At the beginning of the 1980’s, several conditions were in place to soften NRK’s monopoly position. Local radio broadcasts on the FM band could be started without major investments. An increasing number of television viewers, especially in the cities, were connected to cable networks, and at the same time satellite television from abroad was growing rapidly. However, both the telegraph and broadcasting laws prevented the reception of these broadcasts.
In 1981, the Willoch government awarded the first concessions for local radio, local cable television broadcasts and the distribution of television programs from English Satellite Television. The licenses were granted in accordance with an exception provision in the Broadcasting Act. Several licenses were gradually granted, and the trial period lasted until 1988, when the law on local broadcasting came into force. NRK’s broadcast monopoly, which in effect was set aside from 1981, was thus abolished in local form for local broadcasts. A new cable law that was passed in 1988 put an end to the obligation to license satellite television.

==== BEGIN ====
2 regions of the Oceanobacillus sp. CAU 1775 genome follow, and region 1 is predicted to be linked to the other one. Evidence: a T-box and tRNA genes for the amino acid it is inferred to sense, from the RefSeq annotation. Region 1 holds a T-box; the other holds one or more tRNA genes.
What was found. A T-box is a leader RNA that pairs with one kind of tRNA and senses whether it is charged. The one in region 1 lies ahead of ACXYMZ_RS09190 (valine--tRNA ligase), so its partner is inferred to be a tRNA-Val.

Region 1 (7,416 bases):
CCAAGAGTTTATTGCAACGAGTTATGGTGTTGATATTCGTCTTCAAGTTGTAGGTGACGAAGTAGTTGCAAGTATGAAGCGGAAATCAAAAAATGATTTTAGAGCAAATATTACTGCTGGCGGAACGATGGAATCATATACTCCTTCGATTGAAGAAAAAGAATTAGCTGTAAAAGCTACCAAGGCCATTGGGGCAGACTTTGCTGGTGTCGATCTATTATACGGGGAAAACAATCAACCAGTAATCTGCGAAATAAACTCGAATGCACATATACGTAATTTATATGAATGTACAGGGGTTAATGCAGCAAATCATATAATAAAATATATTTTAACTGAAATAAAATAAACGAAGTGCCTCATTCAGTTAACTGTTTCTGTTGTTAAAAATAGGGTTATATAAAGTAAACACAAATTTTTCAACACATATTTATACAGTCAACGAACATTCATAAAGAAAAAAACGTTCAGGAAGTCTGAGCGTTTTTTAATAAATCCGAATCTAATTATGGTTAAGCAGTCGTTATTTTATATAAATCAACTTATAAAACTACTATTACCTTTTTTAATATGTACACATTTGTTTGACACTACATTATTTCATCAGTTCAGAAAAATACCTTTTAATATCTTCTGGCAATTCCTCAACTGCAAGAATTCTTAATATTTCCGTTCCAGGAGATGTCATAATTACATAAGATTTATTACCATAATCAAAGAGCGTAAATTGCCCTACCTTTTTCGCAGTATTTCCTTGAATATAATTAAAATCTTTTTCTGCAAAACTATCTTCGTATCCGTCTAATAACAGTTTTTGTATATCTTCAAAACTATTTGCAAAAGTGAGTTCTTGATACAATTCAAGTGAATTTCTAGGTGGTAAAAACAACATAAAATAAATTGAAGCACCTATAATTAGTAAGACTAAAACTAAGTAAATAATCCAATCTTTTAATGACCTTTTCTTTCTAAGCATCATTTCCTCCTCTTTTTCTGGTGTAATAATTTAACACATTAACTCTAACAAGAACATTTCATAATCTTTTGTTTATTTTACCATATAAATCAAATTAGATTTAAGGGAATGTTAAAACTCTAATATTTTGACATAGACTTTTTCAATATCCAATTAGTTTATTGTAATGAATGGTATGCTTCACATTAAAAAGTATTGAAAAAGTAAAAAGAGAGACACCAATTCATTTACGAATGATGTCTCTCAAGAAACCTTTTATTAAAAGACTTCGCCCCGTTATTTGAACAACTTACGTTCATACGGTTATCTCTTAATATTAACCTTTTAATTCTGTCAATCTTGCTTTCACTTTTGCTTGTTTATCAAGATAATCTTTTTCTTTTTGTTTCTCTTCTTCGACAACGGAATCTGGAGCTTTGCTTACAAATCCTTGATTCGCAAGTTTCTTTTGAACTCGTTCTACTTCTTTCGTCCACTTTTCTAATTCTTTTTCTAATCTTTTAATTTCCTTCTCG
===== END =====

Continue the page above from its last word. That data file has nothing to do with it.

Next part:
However, Norwegian national broadcasting has continued to be the dominant institution in Norwegian broadcasting. The strongest features of NRK’s development in the 1980’s and 1990’s were a large increase in both radio and TV production, and a strong expansion of the district offices, later the number of district offices was reduced.
Radio broadcasting 24 hours a day got underway, and a new nationwide radio channel, Program 2, was officially opened in 1984 after a few years of experimental operation. Later, several other channels have been added, including P 3, and with the introduction of digital radio experiments from the late 1990’s, a number of niche channels have been started.
In the autumn of 1996, a new television channel, NRK2, also started its broadcasts. Television increased its broadcast time and started broadcasting via satellite to Svalbard, Jan Mayen and the oil installations in the North Sea. NRK has been reorganized several times and is now a state corporation. The Storting has retained the right to set the broadcasting fee.
In 2000, NRK’s board of directors adopted a new multi-media organizational model that would separate the broadcasting role and program production. The broadcasting function is separated into a separate unit, NRK Broadcasting, which is responsible for programming all NRK’s radio and television channels. In the autumn of the same year, NRK launched its Internet initiative: the website nrk.no.